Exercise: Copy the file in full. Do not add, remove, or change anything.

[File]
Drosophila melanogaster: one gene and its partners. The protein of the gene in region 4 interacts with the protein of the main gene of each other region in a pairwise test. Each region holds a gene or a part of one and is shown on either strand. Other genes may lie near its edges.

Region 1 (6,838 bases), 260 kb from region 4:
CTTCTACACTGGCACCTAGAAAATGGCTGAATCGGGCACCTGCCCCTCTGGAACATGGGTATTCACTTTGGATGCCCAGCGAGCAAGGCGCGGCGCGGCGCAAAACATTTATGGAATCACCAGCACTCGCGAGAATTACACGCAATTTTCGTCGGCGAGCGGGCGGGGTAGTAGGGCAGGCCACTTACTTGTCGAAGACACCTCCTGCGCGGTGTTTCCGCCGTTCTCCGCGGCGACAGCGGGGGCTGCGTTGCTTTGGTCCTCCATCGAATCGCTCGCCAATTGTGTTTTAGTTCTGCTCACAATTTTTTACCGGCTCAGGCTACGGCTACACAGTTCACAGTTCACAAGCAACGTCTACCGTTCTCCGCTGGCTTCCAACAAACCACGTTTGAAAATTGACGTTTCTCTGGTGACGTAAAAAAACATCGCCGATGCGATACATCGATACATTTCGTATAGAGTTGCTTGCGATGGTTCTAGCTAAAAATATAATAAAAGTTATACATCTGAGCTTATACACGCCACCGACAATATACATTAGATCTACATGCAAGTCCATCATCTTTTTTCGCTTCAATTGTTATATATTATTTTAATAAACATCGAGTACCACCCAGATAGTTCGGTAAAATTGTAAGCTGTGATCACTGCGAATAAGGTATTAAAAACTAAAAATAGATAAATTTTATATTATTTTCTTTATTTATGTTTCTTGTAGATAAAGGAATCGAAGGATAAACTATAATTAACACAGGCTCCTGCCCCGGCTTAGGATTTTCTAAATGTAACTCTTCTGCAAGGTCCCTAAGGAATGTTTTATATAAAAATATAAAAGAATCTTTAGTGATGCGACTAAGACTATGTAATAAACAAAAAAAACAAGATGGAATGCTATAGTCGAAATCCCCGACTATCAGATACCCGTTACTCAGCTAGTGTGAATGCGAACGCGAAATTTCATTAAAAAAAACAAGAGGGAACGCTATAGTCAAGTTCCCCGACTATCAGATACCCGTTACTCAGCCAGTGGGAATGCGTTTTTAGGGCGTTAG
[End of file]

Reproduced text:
Drosophila melanogaster: one gene and its partners. The protein of the gene in region 4 interacts with the protein of the main gene of each other region in a pairwise test. Each region holds a gene or a part of one and is shown on either strand. Other genes may lie near its edges.

Region 1 (6,838 bases), 260 kb from region 4:
CTTCTACACTGGCACCTAGAAAATGGCTGAATCGGGCACCTGCCCCTCTGGAACATGGGTATTCACTTTGGATGCCCAGCGAGCAAGGCGCGGCGCGGCGCAAAACATTTATGGAATCACCAGCACTCGCGAGAATTACACGCAATTTTCGTCGGCGAGCGGGCGGGGTAGTAGGGCAGGCCACTTACTTGTCGAAGACACCTCCTGCGCGGTGTTTCCGCCGTTCTCCGCGGCGACAGCGGGGGCTGCGTTGCTTTGGTCCTCCATCGAATCGCTCGCCAATTGTGTTTTAGTTCTGCTCACAATTTTTTACCGGCTCAGGCTACGGCTACACAGTTCACAGTTCACAAGCAACGTCTACCGTTCTCCGCTGGCTTCCAACAAACCACGTTTGAAAATTGACGTTTCTCTGGTGACGTAAAAAAACATCGCCGATGCGATACATCGATACATTTCGTATAGAGTTGCTTGCGATGGTTCTAGCTAAAAATATAATAAAAGTTATACATCTGAGCTTATACACGCCACCGACAATATACATTAGATCTACATGCAAGTCCATCATCTTTTTTCGCTTCAATTGTTATATATTATTTTAATAAACATCGAGTACCACCCAGATAGTTCGGTAAAATTGTAAGCTGTGATCACTGCGAATAAGGTATTAAAAACTAAAAATAGATAAATTTTATATTATTTTCTTTATTTATGTTTCTTGTAGATAAAGGAATCGAAGGATAAACTATAATTAACACAGGCTCCTGCCCCGGCTTAGGATTTTCTAAATGTAACTCTTCTGCAAGGTCCCTAAGGAATGTTTTATATAAAAATATAAAAGAATCTTTAGTGATGCGACTAAGACTATGTAATAAACAAAAAAAACAAGATGGAATGCTATAGTCGAAATCCCCGACTATCAGATACCCGTTACTCAGCTAGTGTGAATGCGAACGCGAAATTTCATTAAAAAAAACAAGAGGGAACGCTATAGTCAAGTTCCCCGACTATCAGATACCCGTTACTCAGCCAGTGGGAATGCGTTTTTAGGGCGTTAG